If you’ve seen After in cinemas you probably went because you loved the books. Or you saw the trailer and thought “mm, get me some of that please”, for some reason. However, any pro-book After lover will agree, and let’s just say, there were many, many differences between the movie and the book.
Some of the most noticeable changes happened in the first few minutes of the movie, and that was the portrayal of Tessa’s mother and Tessa’s boyfriend. Her mother was nice in the movie, a stark difference from the book, which lends itself to be a giant conflict later in the book because Tessa can’t go home. So, turning the mother into a nice lady was not the best choice. It made the story feel shallow.
Let’s not talk about the fact that Noah looked like a hipster surfer who’d get all the ladies. I don’t know about you, but I pictured Noah as short with slicked back hair, wearing cardigans, and saying things like “goodness”. They made him way too normal in the movie, which seems to be the theme here.
In terms of Tessa’s appearance and character, I thought they did quite well to capture her passive yet snarky personality however downplayed it may have been. Hardin, however… did sort-of look like himself from the book but less bad-boy-home-wrecker and more just-a-normal-attractive-boy-on-the-street. Where were his piercings? Where were the rest of his tattoos?
Now, let’s talk about Landon, Tristian, and Steph. Probably the second biggest change in the adaptation. As for Landon, let’s just say he had a genetic makeover. I didn’t mind this change, however shocked I was. Voltage Pictures and Offspring Entertainment needs its diversity tick, I guess. Landon’s change was the only one I welcomed happily as it actually added to the story with an extra layer of humour. When Landon tells Tessa he and Hardin are related, he goes on to add “well, step brothers” which is somewhat comical. In the books, Landon and Hardin are polar opposites, and by comparing Landon and Tessa together, it highlights how strange Tessa and Hardin are together. However, in the movie, it’s harder to get this point across because Hardin doesn’t look shocking, he just looks normal.
I didn’t really like the fact that Tristian turned into a girl for the movie and now Steph is a lesbian, because it felt forced. It’s one thing to go for LGBTQ+ representation in a movie, it’s another thing entirely to just throw it in at the end as an afterthought. It just felt disrespectful, but hey, they did make a cute couple, so I’m looking past it.
The most interesting change in the movie was the lack of Hardin’s violent nature. Yeah, we saw a couple vases smashed on the ground but not once in the whole movie did he even raise his voice. Which, if we’re being honest here, was the heart and soul of the book. Now, I get it, you can’t romanticise violence in the box office, but part of the allure of Hardin was his violent, troubled nature, then watching him change and grow.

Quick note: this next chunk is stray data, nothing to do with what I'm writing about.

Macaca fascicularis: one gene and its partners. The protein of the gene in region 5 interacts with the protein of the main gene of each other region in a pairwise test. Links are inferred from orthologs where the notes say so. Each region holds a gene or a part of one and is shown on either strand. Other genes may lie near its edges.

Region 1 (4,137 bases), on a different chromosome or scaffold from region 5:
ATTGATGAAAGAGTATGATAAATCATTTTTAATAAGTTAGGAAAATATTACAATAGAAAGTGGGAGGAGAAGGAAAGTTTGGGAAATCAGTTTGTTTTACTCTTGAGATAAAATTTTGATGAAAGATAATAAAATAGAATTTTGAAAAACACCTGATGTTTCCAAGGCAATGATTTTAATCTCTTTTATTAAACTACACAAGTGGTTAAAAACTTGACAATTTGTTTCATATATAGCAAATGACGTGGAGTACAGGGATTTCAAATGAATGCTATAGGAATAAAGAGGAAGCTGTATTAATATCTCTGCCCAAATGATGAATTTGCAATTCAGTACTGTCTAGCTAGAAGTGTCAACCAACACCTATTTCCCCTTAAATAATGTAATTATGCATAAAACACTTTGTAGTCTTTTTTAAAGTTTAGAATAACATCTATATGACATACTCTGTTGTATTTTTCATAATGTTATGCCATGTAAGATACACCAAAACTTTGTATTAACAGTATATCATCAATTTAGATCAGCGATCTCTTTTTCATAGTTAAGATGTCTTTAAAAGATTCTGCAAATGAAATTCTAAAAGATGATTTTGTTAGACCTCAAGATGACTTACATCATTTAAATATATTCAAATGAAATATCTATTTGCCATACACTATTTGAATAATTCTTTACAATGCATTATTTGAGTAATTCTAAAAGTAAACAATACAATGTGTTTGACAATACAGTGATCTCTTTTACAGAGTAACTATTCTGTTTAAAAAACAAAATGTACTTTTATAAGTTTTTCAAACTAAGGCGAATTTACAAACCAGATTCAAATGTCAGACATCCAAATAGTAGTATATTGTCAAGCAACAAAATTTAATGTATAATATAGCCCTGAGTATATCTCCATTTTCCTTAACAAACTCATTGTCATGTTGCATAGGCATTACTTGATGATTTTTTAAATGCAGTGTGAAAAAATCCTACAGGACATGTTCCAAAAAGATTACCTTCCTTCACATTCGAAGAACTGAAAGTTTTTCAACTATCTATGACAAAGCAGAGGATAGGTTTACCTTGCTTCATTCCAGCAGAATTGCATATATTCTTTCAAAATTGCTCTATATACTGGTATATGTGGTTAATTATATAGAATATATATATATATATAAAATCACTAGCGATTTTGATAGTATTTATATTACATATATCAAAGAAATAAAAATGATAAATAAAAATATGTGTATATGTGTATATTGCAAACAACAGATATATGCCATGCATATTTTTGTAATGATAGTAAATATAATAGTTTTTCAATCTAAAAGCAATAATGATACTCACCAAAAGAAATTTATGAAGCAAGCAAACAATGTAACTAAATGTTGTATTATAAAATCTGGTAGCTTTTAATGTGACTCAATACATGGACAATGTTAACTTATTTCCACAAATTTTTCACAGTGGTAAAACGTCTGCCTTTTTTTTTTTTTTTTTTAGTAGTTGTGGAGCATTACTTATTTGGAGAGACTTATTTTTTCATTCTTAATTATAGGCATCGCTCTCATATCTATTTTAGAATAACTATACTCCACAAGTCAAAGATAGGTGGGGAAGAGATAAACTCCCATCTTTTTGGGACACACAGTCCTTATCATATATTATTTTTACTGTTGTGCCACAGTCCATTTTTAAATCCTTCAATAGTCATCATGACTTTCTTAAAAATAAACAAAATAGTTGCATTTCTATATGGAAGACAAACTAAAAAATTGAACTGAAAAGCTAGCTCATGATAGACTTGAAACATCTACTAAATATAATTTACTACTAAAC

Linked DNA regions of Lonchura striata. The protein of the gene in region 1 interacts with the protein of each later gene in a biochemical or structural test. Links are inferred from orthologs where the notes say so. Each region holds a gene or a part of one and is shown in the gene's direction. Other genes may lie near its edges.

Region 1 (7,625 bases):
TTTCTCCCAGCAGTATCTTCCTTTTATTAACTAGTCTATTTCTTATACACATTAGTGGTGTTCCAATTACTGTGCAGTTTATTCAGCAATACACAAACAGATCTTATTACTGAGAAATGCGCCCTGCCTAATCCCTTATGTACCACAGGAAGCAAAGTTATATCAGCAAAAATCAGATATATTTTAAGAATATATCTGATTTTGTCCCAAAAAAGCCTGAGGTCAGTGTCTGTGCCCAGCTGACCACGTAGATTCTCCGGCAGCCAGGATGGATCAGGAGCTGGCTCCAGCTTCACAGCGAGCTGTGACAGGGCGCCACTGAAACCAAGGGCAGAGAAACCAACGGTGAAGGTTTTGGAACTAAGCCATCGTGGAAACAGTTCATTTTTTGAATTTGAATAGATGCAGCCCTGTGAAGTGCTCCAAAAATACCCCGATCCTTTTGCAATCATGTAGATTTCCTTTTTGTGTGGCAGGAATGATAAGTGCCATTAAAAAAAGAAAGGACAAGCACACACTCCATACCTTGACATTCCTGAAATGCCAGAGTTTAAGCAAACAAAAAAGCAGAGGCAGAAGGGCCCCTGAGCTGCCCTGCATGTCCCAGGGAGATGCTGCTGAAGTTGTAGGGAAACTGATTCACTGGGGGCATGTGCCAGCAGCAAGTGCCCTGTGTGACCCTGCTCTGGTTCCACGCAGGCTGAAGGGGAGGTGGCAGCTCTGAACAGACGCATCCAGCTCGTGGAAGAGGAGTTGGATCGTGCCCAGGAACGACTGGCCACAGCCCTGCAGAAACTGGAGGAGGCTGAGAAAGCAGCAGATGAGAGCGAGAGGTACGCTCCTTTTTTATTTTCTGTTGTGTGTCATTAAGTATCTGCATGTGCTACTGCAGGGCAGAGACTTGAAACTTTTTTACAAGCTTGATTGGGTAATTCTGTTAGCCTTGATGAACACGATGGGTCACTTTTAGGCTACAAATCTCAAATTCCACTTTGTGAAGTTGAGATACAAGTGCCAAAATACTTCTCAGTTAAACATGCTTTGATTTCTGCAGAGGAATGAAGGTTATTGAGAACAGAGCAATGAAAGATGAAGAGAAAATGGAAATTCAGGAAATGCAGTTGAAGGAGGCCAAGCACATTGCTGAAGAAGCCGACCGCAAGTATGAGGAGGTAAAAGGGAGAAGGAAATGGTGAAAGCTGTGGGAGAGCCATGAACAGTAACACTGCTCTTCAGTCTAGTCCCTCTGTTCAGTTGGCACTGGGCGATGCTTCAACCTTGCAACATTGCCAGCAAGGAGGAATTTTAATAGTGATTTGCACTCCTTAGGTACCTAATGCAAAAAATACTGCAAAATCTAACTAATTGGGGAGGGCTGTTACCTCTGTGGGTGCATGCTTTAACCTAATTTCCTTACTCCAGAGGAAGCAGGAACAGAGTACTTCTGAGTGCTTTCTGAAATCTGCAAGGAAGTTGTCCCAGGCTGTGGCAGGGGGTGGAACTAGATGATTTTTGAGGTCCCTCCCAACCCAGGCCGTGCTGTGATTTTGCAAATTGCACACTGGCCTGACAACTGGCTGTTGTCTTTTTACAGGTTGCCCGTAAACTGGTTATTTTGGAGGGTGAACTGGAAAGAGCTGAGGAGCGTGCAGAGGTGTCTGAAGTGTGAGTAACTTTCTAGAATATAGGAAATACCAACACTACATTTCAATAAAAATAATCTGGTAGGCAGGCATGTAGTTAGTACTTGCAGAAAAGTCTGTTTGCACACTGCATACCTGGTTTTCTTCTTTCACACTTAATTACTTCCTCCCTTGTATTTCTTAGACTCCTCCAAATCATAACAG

However, it’s interesting to note that in one of the teaser trailers before the movie reached cinemas, they showed that scene where Hardin throws the Wuthering Heights book at the wall. It doesn’t make an appearance in the movie, which means someone had to actually take it out after they had filmed it.
The problem with changing the target demographic is that your audience becomes significantly smaller. Lovers of the book become disgruntled or simply won’t watch it and new audiences that walk into the cinemas will be similarly disappointed. Here’s why:
Without graphic sex-scenes, Hardin’s violence, and adult themes, the movie turns into a bland premise. Good girl Tessa falls in love with a moody teenager and then finds out there’s a bet to make her fall in love with him.
When I finished the book, I was in shock. I began moaning in pain and despair and desperation. I couldn’t believe how it ended because in the books, Tessa doesn’t just find out a handful of college students have been in on this bet, oh boo-hoo. In the book, Hardin shows them the bloody bed linen from him taking Tessa’s virginity, he shows them the used condom, describes her most vulnerable moments with him, then tries to pay people to stay quiet about it. It ends up explaining so much of the events throughout the book. Like why he kept the sheets and condom, why he was always worried she would leave him, and why he didn’t want her wandering the frat house alone. In the book it feels so much more destructive. A huge bombshell. This is why I have trust issues.
In the movie, this feels bland. The characters are bland, the soul is gone, and the shocking conclusion is barely surprising. Or maybe that’s because I’ve already read the book. However, looking at the movie as a standalone, it’s pretty boring. It’s like someone condensed every romance movie trope into one place and then made every character stare at each other wordlessly for the whole movie. It’s cute, but it doesn’t really stand on its own. I’d watch it again if I felt like watching something I don’t want to emotionally commit to. Which is not what you want from your audience.
In the end, the people reading After by Anna Todd weren’t reading because of the cute PG romance.